There are a few reasons why the idea of freelance writing as your sole income stream can be unrealistic. The freelance writing market is a) highly saturated with very talented people, b) populated with many clients who expect that writers will work for below-market pay or for free for the sake of "exposure," and c) unreliable. Freelance life of any kind requires a commitment to the constant scramble for new work — so maintaining an income level without back-up (at least at the beginning of a career, before you have a solid stable of outlets and editors who regularly accept your pitches) is tricky.
I am, in that particular sense, very lucky. But I do want to break down the reality of my working life for you: I write 13,000 words a week. Every week. That's 52,000 words a month, more than the average Masters thesis. All of it highly researched, perfectly spelled, and subject to multiple feedback edits.
If you're looking to getting into freelance writing as a full-time career, producing that much work might be what it takes to earn sufficient money for a survivable income. I know everyone tells you that Carrie Bradshaw was pure fantasy, and that no writer lives that kind of life and does that little work, but frankly, it can't be repeated enough: Carrie Bradshaw was a fantasy, people.
Myth: All You Need To Launch A Freelance Career Is Your Own Blog
Reality: Just Having A Blog Will Not Get You Freelance Assignments
When we imagine starting a freelance writing career, we often think of a common narrative: if I write a blog that gets regular traffic, I'll get hired to freelance immediately on the strength of it! Blogging can be a great way to strengthen your writing skills and hone your voice; however, blogging does not automatically put you on the path to paid work.
A blog demonstrates your voice and opinions — but what clients often want, whether it's in copywriting, editorial work, journalism, reviewing or other kinds of work, is a bigger package: reliable production of excellent work that is exactly what they want. Your ability to shape your fluency to meet the brief is, frankly, sometimes more important than your talent for crafting a well-argued personal argument to your followers about why Rihanna represents the best of late capitalism.
There is, of course, no harm in developing a really good blog; highly-read blogs lead to opportunities and connections, which are what really gets the ball rolling for freelance careers — as long as you then turn out the work. If you manage to turn a blog into a viable career as a freelance writer, you are clearly a hugely talented individual and I want to be your friend. But do not rely on your personal blog as the key to success; building a portfolio of vastly different bits of professional writing work is likely going to be much more useful.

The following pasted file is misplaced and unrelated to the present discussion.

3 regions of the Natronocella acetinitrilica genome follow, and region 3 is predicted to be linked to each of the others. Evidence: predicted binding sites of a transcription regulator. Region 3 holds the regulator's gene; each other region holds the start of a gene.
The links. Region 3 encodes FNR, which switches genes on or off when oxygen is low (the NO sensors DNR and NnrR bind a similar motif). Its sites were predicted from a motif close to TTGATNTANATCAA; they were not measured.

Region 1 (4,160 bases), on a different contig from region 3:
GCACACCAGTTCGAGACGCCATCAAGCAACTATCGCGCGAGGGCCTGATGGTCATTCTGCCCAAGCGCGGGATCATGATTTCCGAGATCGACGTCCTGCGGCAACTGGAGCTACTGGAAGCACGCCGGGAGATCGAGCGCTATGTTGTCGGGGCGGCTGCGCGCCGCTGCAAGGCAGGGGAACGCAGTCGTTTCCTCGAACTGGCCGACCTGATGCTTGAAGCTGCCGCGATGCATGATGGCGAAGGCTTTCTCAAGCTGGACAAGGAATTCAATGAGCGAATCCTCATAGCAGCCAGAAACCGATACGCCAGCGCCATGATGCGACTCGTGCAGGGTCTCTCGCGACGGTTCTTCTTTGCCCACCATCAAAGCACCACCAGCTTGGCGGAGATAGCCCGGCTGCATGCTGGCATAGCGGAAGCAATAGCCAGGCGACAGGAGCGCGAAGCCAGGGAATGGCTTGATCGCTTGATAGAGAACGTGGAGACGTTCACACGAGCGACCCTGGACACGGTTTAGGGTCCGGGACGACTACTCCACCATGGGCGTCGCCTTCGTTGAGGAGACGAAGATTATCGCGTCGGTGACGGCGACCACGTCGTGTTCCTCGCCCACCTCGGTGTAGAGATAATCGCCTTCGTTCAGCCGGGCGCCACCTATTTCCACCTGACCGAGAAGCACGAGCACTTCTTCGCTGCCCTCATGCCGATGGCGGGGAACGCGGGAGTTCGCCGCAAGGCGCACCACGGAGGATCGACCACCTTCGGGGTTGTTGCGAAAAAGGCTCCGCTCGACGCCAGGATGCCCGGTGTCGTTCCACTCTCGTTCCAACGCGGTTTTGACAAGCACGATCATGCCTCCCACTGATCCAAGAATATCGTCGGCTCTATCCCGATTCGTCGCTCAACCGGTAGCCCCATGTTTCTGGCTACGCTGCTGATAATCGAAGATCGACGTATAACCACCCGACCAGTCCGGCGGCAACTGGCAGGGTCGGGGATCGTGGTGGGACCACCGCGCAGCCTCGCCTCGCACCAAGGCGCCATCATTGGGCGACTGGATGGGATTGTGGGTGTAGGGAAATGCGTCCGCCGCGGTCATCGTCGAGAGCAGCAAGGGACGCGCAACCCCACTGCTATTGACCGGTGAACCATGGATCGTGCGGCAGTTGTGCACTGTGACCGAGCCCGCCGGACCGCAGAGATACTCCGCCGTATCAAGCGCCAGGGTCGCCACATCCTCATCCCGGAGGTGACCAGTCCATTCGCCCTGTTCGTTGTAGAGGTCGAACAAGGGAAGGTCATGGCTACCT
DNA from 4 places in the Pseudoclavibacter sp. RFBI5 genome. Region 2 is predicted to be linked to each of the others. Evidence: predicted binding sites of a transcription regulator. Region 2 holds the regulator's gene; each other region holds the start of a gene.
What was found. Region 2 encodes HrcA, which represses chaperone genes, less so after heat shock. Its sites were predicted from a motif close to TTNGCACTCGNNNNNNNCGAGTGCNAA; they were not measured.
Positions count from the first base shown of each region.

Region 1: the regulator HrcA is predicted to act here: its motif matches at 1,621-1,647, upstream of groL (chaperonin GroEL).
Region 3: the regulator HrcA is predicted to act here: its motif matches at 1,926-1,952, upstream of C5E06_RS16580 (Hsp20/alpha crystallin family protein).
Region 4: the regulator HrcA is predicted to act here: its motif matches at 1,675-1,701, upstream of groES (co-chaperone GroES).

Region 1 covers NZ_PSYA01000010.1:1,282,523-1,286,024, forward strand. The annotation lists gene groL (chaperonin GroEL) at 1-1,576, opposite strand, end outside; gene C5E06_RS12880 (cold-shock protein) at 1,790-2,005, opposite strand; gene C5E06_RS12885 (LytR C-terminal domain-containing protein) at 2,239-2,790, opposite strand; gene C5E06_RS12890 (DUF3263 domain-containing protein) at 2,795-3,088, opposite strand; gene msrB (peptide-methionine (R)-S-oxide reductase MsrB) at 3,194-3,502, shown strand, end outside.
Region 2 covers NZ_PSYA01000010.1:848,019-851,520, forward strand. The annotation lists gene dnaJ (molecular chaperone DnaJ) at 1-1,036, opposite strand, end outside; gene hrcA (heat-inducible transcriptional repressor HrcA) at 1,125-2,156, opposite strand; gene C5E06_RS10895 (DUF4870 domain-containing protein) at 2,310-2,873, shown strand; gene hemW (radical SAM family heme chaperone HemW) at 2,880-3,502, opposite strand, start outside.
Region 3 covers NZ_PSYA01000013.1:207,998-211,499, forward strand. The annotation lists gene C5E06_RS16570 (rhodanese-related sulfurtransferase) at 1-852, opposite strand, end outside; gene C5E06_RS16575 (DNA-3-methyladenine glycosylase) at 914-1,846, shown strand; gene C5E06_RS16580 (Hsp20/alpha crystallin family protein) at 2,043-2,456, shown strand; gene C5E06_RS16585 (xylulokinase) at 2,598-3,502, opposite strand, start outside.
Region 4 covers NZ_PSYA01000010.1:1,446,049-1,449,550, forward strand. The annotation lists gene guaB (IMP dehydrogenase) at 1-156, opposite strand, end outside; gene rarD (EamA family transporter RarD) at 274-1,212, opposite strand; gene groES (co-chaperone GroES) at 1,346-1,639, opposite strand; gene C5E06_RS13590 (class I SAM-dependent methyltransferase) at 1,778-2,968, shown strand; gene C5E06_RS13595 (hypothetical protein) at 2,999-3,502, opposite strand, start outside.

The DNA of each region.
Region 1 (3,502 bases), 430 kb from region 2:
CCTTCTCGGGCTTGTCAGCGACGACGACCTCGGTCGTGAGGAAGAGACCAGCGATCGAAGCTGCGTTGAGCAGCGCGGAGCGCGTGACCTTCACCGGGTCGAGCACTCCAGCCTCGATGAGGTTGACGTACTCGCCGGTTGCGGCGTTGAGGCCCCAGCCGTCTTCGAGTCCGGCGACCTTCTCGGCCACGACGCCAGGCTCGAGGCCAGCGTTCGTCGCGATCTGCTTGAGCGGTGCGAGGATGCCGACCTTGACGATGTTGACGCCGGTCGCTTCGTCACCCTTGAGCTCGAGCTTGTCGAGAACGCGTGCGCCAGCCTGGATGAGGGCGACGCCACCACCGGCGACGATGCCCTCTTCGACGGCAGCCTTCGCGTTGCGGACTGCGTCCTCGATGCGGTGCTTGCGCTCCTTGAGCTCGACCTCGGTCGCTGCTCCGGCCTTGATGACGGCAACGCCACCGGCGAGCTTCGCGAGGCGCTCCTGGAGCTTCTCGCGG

Myth: Working From Home Is Definitely Preferable To Office Life
Reality: Working For Yourself Has Downsides, Too
There are huge advantages to freelance life, one of which is that you can make your own hours. (This does, however, lead to the well-acknowledged problem of being totally out of sync with 9-to-5ers, with the added worry that you may not have got out of your pajamas all day.)
It does, however, have many drawbacks. It can be dangerous for mental health because of its high degree of isolation, requires rigorous self-discipline in the absence of a physically present boss, mandates that you are responsible for all your own tax, accounting and insurance, and generally requires you to be a Very Grown Up, In-Control Adult. And that's before we take into account the fact that you have to go to bat for yourself with every new commission — and stay on top of your own legal rights.
Every freelance writer needs to know their rights, because, depending on where you end up working, there may be no company structure with its own legal team looking after your rights for you. I've had a client put out a book of my work without my permission and with no extra income for myself, because of a bad contract I was foolish enough to sign. (They asked me to write an introduction for it. For free. I declined.) I've had people blatantly steal and republish my work in national newspapers without credit. Content production of any kind is fraught with issues, and freelance writers need to learn fast and get expert help quickly. Taylor Swift's advice to young singers to get a good lawyer comes to mind — but the industry often doesn't pay enough for that help to be easily available, a point that less scrupulous employers can prey upon. So it falls on us to know about our own rights. There's a lot of information out there about how freelancers can protect ourselves when it comes to payment, legal liability, or other issues, and reading up on it is a crucial step in getting your freelance career off the ground.
None of this information is intended to scare you — none of these facts mean that freelance writing can't also be a fun, exciting, rewarding career. But it'll be more fun, exciting, and rewarding if you go into it with your eyes fully open, wise to potential roadblocks and aware of your rights.